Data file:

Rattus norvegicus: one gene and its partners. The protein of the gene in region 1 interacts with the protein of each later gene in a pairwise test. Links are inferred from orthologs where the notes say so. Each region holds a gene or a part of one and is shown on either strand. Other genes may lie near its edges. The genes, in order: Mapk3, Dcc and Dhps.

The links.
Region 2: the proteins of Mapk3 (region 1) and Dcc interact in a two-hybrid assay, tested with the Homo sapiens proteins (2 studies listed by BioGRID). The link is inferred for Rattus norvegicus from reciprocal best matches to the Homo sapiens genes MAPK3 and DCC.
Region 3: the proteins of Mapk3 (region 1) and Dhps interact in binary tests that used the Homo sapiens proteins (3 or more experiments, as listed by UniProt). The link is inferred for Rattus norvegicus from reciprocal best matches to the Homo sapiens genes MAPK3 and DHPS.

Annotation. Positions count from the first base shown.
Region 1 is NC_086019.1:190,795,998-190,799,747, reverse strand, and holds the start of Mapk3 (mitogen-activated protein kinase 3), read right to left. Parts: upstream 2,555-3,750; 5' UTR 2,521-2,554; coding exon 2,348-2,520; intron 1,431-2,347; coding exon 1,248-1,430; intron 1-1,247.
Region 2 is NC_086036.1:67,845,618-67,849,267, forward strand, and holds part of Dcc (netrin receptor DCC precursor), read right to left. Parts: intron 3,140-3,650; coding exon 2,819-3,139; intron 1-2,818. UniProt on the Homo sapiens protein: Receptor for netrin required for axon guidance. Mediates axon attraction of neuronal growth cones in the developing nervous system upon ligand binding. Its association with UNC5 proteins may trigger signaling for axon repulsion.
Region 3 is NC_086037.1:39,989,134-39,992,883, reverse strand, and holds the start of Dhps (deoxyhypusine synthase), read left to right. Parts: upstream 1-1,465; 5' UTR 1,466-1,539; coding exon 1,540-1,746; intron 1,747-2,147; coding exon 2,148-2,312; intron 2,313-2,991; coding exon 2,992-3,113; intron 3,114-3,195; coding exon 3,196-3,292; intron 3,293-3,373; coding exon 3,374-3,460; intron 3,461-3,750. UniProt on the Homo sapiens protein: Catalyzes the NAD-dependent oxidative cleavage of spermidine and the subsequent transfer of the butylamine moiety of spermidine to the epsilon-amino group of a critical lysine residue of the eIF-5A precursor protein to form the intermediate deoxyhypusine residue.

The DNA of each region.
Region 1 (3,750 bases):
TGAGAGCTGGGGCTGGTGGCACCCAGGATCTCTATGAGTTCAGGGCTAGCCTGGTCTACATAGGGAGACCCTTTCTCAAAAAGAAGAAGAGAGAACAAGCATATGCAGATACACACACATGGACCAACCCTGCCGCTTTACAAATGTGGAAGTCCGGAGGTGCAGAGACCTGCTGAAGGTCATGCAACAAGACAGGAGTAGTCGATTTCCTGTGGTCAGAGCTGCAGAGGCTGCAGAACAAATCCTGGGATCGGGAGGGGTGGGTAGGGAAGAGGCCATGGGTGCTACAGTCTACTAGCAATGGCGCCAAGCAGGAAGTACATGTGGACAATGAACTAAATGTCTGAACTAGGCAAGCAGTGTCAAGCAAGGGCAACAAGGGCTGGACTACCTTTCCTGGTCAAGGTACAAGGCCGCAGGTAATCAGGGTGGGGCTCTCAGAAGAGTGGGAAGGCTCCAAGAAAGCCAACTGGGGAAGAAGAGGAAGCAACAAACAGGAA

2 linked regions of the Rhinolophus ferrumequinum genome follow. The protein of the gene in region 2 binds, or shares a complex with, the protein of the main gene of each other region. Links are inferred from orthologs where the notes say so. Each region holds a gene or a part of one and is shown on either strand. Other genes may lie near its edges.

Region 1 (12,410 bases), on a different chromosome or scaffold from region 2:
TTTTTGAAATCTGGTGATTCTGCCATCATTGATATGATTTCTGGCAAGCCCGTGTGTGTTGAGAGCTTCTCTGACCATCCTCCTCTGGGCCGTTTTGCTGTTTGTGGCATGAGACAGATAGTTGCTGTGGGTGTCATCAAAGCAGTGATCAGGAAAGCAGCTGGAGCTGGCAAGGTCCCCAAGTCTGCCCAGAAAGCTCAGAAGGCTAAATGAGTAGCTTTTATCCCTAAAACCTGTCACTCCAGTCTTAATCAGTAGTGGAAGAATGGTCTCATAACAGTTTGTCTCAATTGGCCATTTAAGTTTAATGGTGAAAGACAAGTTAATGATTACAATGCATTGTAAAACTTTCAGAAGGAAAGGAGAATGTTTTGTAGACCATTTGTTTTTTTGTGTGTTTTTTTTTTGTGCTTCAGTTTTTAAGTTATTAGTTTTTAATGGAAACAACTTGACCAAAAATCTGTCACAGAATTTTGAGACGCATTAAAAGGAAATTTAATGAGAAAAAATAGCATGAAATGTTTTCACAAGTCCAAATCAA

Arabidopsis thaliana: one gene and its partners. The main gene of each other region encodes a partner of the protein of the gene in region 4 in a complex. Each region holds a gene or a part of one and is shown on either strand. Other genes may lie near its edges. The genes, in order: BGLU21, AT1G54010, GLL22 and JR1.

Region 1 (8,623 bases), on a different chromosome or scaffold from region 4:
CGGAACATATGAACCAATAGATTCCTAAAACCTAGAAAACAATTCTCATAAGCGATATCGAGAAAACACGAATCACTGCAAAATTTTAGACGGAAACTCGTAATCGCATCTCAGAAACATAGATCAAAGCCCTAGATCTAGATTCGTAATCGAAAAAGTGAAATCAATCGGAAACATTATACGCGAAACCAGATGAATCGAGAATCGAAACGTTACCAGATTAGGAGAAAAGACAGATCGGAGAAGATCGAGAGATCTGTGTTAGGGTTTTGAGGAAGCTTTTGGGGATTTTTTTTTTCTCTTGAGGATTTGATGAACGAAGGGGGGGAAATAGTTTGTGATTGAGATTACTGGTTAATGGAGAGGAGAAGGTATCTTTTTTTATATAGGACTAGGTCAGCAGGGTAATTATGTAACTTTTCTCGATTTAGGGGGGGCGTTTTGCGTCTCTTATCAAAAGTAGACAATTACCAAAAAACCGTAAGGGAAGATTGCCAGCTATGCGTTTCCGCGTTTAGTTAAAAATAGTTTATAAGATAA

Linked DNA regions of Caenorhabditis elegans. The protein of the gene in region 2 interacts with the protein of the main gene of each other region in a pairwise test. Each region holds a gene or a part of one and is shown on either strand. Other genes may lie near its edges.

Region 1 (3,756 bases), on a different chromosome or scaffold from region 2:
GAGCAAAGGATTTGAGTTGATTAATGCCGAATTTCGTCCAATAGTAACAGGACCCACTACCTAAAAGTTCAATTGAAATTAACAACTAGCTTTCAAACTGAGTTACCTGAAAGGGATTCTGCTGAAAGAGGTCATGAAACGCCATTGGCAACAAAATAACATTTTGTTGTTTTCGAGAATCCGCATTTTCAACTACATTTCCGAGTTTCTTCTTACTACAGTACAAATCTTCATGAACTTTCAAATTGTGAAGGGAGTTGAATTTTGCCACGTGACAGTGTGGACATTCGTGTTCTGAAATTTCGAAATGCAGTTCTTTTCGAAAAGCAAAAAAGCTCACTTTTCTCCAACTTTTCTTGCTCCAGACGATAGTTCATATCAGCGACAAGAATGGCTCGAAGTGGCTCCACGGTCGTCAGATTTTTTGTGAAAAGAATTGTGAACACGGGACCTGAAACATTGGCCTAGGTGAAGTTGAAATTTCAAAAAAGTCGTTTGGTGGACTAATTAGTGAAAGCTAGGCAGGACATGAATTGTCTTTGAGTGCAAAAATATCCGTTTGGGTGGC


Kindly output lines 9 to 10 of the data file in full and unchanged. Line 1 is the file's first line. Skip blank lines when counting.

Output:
The DNA of each region.
Region 1 (3,750 bases):